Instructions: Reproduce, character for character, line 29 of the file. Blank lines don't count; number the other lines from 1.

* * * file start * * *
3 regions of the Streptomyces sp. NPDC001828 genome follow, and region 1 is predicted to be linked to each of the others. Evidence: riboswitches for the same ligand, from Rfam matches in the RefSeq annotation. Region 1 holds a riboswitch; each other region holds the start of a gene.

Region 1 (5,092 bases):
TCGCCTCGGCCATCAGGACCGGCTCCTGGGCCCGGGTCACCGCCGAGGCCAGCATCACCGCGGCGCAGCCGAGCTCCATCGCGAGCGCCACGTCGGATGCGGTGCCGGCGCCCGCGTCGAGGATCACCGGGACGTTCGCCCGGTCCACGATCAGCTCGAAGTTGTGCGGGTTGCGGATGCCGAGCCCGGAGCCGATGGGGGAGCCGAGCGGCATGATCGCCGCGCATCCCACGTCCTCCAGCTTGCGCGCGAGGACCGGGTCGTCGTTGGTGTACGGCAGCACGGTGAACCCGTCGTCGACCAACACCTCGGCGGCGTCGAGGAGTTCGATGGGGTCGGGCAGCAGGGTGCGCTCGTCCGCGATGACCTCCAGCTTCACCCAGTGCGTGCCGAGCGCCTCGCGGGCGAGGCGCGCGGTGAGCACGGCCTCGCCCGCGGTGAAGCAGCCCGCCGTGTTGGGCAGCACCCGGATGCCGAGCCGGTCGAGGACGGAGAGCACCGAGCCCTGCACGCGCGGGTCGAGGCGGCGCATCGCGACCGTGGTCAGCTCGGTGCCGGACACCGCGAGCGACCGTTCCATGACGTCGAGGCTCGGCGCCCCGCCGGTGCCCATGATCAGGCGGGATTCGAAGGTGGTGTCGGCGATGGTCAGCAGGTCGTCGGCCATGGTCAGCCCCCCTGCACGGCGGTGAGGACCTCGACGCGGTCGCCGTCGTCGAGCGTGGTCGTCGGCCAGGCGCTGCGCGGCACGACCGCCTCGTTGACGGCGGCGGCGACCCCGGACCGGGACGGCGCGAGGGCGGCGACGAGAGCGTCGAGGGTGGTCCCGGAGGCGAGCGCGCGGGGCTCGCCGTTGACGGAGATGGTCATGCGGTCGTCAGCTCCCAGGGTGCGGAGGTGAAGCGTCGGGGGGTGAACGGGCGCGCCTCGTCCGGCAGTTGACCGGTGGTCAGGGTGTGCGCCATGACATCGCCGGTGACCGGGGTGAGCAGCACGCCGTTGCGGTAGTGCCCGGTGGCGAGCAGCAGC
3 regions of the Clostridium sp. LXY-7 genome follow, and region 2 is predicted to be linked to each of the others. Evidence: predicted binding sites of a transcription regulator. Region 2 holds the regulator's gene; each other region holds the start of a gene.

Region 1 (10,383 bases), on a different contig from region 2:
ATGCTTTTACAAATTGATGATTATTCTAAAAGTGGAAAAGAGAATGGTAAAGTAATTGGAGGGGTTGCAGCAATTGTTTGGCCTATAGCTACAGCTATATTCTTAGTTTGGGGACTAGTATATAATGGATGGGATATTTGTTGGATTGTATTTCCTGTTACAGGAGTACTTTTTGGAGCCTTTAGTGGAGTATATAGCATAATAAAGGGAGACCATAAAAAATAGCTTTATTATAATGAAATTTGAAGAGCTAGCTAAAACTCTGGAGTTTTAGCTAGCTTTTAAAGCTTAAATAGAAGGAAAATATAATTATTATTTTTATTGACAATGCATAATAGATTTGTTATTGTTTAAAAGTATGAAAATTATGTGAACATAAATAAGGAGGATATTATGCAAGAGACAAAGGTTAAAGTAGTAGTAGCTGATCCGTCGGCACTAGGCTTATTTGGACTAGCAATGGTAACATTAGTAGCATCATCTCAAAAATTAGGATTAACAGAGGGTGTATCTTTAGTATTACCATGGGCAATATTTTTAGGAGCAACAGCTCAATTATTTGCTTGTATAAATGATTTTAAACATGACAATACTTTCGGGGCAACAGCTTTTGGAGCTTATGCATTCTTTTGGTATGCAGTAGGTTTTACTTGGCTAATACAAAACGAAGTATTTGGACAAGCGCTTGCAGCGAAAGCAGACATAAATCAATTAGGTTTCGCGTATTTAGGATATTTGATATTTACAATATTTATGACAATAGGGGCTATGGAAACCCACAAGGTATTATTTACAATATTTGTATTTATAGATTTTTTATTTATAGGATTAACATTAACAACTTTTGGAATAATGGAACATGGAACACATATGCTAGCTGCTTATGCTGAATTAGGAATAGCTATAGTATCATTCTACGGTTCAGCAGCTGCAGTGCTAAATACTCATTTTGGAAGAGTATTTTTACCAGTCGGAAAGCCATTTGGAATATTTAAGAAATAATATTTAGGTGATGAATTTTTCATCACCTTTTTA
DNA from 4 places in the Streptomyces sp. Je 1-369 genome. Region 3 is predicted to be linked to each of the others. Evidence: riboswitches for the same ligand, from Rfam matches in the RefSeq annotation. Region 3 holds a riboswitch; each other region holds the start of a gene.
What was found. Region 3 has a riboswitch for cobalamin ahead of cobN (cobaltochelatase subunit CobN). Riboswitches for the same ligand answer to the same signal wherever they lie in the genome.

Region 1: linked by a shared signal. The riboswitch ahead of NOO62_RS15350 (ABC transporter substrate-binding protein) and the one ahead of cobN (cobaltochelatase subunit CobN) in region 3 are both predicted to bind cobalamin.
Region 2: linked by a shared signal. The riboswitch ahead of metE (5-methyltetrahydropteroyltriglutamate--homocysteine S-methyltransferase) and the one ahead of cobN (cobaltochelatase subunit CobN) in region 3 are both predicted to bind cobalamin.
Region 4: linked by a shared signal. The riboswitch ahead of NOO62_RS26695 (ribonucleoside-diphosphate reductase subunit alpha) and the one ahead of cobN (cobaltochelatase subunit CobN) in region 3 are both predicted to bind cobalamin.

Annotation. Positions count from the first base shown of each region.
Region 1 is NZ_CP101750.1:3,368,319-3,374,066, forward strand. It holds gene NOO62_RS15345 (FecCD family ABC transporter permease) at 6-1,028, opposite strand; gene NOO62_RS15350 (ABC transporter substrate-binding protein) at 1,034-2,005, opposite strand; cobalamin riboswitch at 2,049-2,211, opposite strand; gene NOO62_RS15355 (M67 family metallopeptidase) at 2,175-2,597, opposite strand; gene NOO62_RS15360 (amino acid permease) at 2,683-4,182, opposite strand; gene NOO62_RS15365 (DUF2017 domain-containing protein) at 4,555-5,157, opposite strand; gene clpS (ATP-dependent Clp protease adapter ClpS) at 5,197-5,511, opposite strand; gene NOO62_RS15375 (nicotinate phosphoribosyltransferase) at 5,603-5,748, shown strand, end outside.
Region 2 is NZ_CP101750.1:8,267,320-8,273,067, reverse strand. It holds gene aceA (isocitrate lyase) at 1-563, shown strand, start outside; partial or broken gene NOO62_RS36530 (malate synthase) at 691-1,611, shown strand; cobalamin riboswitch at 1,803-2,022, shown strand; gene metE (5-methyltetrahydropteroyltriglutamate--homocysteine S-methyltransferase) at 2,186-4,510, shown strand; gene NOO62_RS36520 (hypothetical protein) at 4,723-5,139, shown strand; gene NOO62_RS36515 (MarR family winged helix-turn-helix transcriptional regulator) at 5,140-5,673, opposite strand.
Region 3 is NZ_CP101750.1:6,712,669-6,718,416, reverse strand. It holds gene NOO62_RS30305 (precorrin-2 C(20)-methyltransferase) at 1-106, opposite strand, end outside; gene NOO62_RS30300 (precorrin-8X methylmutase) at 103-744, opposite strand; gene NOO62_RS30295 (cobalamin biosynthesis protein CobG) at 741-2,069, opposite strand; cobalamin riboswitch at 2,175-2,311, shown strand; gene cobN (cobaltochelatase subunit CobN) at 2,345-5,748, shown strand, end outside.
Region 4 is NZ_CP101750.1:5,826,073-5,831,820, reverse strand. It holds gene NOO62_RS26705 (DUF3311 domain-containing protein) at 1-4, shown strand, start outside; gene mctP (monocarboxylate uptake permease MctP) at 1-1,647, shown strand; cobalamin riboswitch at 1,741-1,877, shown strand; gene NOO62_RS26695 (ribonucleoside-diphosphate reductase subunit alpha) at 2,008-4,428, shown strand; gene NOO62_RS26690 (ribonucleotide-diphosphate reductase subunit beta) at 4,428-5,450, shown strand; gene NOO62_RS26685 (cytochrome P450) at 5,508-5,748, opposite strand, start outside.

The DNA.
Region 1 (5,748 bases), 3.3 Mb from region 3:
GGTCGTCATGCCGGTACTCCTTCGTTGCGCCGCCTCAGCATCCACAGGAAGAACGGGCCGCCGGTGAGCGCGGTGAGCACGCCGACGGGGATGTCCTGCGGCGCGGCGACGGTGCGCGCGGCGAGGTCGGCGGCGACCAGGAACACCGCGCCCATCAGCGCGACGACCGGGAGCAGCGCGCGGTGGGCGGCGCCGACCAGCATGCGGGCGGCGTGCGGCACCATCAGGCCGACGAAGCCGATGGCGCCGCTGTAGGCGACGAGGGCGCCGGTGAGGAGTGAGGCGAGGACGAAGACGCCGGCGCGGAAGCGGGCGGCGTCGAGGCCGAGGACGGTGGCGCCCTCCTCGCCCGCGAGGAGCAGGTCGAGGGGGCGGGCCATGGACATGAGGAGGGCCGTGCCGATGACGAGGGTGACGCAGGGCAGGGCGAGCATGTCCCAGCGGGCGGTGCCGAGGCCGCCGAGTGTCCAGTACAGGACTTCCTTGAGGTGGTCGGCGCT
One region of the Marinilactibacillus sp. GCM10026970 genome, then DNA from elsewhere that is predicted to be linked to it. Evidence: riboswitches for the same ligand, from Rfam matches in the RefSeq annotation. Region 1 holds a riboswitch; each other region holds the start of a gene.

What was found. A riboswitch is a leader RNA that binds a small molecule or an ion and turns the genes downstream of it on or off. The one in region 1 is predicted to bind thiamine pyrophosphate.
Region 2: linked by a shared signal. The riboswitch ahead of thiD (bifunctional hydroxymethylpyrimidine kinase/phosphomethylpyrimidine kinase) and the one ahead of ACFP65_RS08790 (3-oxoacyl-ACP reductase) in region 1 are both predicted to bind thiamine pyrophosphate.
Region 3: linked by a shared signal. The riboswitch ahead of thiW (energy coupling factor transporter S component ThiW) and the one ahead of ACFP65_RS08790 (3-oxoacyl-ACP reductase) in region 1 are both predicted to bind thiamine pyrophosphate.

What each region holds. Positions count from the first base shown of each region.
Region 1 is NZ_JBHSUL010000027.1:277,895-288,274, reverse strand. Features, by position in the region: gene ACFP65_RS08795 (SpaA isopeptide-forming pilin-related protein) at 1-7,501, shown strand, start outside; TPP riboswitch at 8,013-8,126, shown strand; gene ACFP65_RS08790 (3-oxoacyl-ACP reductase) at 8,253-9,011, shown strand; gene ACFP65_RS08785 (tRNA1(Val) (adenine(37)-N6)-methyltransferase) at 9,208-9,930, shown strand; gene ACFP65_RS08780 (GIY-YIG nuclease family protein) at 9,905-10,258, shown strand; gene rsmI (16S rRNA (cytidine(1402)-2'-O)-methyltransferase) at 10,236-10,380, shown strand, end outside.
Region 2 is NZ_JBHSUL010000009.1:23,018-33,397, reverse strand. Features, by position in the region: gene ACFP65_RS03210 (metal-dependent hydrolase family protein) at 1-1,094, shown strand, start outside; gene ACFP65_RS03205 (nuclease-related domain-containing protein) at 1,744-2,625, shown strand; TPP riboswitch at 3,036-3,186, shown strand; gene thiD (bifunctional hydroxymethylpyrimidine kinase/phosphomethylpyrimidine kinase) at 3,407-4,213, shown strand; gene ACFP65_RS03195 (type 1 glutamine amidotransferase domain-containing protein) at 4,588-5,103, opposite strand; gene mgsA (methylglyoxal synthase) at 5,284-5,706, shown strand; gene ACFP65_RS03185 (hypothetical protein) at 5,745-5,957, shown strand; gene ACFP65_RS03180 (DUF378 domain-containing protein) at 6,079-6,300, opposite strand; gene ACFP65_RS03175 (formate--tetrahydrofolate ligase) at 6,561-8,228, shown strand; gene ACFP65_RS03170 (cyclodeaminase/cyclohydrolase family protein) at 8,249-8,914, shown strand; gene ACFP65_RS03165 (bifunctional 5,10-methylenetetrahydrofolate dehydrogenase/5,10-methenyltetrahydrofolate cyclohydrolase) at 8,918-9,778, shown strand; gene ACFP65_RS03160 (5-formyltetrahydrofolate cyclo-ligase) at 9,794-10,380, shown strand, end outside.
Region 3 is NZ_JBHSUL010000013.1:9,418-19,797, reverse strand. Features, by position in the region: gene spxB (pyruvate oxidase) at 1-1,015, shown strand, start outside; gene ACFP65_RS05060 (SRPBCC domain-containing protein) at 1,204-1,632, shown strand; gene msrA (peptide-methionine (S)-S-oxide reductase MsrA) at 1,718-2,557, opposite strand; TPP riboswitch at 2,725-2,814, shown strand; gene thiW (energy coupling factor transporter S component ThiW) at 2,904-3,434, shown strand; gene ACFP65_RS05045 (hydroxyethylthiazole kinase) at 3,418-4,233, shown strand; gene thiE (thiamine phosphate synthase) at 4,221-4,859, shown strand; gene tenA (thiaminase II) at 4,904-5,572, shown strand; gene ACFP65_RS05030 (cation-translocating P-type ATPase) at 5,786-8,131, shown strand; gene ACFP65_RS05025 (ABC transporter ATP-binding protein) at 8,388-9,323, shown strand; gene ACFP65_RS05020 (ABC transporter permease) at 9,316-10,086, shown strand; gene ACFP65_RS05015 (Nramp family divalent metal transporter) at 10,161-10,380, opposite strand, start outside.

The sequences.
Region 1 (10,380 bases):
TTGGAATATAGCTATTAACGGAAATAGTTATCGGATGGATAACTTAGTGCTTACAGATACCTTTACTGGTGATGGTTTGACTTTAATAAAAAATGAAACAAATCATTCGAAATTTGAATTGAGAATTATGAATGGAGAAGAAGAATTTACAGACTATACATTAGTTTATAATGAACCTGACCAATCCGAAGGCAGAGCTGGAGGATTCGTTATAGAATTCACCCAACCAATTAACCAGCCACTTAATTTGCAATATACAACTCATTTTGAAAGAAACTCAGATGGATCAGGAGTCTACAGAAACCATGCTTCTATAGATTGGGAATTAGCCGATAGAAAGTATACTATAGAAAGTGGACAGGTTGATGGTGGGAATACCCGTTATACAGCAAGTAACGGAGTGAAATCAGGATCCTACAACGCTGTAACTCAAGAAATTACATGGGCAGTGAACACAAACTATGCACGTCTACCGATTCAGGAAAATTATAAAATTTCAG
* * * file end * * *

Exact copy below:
Region 1 (10,380 bases):